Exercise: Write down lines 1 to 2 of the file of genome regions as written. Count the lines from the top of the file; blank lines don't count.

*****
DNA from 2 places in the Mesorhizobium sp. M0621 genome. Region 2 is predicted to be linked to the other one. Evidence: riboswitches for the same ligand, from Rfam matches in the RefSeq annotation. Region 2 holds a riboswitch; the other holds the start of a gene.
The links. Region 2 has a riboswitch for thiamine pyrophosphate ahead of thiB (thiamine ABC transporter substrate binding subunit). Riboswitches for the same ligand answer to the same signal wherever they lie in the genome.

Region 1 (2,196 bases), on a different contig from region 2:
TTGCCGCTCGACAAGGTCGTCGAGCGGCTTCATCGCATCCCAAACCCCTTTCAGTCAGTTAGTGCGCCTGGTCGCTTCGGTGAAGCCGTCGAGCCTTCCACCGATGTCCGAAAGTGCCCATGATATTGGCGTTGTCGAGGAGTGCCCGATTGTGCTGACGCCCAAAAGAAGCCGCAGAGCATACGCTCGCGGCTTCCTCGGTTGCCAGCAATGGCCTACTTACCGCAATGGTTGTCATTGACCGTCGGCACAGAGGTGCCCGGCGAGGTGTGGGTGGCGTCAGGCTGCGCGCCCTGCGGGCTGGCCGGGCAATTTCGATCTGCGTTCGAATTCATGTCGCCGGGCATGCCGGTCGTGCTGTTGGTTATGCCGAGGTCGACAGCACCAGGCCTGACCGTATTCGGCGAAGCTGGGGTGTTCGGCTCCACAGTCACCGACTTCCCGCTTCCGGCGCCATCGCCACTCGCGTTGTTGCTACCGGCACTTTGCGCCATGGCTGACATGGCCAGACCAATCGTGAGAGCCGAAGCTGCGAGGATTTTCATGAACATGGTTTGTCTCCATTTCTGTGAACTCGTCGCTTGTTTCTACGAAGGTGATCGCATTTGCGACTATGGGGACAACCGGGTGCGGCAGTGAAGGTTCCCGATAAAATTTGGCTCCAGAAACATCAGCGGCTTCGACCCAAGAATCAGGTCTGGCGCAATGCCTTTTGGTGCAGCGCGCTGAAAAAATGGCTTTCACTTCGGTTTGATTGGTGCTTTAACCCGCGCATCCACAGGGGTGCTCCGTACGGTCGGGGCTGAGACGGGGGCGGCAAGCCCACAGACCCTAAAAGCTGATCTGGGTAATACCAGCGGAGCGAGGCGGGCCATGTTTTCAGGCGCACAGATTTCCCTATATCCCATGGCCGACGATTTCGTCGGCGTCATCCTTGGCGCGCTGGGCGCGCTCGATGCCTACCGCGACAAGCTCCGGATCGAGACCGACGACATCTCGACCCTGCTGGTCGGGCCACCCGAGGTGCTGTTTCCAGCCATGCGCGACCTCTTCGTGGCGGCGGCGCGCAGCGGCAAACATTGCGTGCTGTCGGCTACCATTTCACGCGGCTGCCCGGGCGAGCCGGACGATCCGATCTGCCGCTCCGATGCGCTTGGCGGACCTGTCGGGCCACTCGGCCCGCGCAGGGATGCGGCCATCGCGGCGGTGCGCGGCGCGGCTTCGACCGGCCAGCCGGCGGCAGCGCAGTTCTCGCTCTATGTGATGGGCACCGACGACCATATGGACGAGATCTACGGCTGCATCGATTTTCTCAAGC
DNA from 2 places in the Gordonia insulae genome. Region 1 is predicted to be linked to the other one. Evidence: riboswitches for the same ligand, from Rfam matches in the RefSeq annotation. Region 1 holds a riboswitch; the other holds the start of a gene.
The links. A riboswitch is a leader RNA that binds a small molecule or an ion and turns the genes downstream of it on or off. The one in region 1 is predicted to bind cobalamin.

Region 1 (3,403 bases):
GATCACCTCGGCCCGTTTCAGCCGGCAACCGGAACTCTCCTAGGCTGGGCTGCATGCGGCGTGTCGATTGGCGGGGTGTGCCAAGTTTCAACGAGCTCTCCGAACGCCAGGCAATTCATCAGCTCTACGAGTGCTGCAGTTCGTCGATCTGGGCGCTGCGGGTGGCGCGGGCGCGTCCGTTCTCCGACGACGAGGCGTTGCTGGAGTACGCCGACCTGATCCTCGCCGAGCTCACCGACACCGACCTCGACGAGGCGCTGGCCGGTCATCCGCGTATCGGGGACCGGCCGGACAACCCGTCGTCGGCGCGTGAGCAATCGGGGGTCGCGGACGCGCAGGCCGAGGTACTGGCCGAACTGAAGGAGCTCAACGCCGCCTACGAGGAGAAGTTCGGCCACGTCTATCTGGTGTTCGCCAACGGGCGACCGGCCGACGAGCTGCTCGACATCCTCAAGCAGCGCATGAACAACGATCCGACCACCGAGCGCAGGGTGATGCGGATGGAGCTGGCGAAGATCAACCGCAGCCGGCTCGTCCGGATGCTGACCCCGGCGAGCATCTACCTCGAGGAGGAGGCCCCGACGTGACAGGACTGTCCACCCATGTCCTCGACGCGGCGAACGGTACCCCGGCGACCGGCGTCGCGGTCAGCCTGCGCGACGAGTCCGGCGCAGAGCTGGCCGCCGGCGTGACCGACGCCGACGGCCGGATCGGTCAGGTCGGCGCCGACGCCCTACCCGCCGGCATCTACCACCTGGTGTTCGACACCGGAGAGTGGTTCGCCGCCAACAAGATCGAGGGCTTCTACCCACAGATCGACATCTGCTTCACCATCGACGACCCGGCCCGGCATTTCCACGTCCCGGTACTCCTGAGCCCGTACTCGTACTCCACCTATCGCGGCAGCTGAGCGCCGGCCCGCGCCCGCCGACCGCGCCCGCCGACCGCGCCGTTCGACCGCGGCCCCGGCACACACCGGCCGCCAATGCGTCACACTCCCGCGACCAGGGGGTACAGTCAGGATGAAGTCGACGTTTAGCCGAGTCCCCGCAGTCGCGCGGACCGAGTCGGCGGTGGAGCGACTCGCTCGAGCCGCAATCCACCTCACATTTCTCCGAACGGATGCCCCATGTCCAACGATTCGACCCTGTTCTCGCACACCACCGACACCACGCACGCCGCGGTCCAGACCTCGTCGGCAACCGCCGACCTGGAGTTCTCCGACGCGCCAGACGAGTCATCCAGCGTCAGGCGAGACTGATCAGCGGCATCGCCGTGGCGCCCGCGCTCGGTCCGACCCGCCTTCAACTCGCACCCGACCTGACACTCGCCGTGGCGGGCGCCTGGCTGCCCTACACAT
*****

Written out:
DNA from 2 places in the Mesorhizobium sp. M0621 genome. Region 2 is predicted to be linked to the other one. Evidence: riboswitches for the same ligand, from Rfam matches in the RefSeq annotation. Region 2 holds a riboswitch; the other holds the start of a gene.
The links. Region 2 has a riboswitch for thiamine pyrophosphate ahead of thiB (thiamine ABC transporter substrate binding subunit). Riboswitches for the same ligand answer to the same signal wherever they lie in the genome.